Special Collections: Research
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Collections are open to the public for use in the Judge Sarah T. Hughes Reading Room, located on the 4th floor of Willis Library, during normal operating hours. Since many of our collections are stored off-site, patrons are advised to contact the department prior to arrival to ensure books and other collections are available for use. Reading room hours vary of the course of the year. Please check our schedule for current hours and note any exceptions.
Many of the books and periodicals that comprise the Special Collections can be found in the UNT Libraries Catalog. In addition, archive, manuscript, microform, photography, and some special indexes to collections can be searched in our on-line finding aids. Finding aids allow you to discover and understand the content and context of materials in a collection.
The Special Collections department receives new archival and rare and unique materials on a regular basis and some of our collections are not yet cataloged. If you are having trouble finding a book or a collection one of our staff members will be happy to assist you.
When requesting access to Special Collections materials for the first time, all patrons will be required to review an overview of our reading room policy and procedures and create a researcher’s profile through Aeon – the system UNT Special Collections uses to process and track requests. When visiting the Hughes Reading Room for the first time to use materials, patrons will be asked for a form of photo identification to confirm their account in Aeon prior to accessing requested materials. For information on duplication, use of digital cameras in the reading room and permission for publishing archive and rare books materials please see the Policy and Forms section.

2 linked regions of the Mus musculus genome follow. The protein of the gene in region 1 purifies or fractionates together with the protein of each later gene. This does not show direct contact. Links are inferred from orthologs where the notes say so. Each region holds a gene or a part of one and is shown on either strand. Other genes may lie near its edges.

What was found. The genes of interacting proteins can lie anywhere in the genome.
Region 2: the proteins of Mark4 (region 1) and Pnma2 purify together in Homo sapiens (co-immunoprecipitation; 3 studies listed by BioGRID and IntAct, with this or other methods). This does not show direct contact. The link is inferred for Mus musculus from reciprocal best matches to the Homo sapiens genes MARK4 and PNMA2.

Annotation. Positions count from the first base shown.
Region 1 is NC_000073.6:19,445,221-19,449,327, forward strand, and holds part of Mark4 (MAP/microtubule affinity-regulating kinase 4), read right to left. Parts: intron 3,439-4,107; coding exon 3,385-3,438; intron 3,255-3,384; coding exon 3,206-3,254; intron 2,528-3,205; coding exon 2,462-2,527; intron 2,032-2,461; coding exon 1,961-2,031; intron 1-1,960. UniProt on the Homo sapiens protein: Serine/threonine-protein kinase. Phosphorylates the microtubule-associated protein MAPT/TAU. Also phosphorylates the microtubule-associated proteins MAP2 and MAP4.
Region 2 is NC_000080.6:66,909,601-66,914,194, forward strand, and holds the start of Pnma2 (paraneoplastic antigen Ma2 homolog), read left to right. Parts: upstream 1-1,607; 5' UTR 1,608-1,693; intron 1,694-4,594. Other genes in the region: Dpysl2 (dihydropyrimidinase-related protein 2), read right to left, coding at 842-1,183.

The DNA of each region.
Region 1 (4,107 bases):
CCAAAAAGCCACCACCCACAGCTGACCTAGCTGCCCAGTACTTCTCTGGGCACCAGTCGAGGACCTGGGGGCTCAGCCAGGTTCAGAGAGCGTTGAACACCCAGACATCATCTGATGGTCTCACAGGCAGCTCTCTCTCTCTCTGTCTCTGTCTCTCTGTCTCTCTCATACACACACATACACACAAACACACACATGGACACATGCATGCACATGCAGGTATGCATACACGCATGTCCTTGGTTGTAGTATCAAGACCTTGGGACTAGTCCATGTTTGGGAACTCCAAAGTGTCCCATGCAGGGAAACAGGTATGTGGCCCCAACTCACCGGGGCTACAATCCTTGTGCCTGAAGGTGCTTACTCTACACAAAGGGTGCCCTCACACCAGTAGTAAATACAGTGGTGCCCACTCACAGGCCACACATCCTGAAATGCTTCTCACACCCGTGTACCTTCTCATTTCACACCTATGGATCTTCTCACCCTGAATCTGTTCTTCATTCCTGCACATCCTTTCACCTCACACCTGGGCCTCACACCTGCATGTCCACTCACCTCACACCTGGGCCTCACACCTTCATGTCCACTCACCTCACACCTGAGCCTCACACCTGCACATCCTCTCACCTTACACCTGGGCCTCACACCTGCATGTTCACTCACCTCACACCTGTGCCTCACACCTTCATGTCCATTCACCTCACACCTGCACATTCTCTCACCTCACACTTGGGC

If you would like to use Special Collections for commercial and non-profit promotional purposes, broadcast/TV/documentary, public display, exhibition, publication in print, internet or digital formats, or any other use, please complete the Request to License Special Collections Materials form.
Special Collections Research Fellowships
The University of North Texas Libraries invites applications for the UNT Special Collections Research Fellowship. Research in special collections is relevant to studies in a variety of disciplines including history, journalism, political science, geography, fine art, art history and American studies. We encourage applicants to think creatively about new uses for special collections. Preference will be given to applicants that demonstrate the greatest potential for publication and the best use of special collections at UNT Libraries. For more information and application details please visit UNT Special Collections Research Fellowship.
Send questions and applications for the Special Collections Research Fellowships to [Meagan May, Public Services Librarian].
Coursework Development Grants
The University of North Texas Special Collections accepts applications for the Special Collections Coursework Development Grant on a rolling basis. These grants are awarded to teaching faculty who are looking to develop projects and assignments that will utilize materials held by Special Collections. Recipients will receive a grant of $500 to be made available as research and professional development funding. Proposals for the use of both physical and digital materials will be accepted.
For more information or questions, please contact Public Services Librarian, Meagan May, at email@example.com.
The Coursework Development Grant is supported by the Toulouse Archival Research Program Endowment.
Special Collections Summer Archives Institute
The Special Collections Summer Archives Institute is an experiential learning opportunity designed to immerse students in hands-on archival work, providing valuable experience and training in professional archival practice within the UNT Special Collections department. Each student will receive training to arrange and describe a unique archival collection. Additionally, each week a Special Collections staff member will lead a discussion about an area of archival practice to provide students opportunities to learn about all aspects of archival work such as preservation, digitization, public service, and instruction. At the conclusion of the Institute students will be asked to give a 3-5 minute “lightning” talk as part of a public presentation.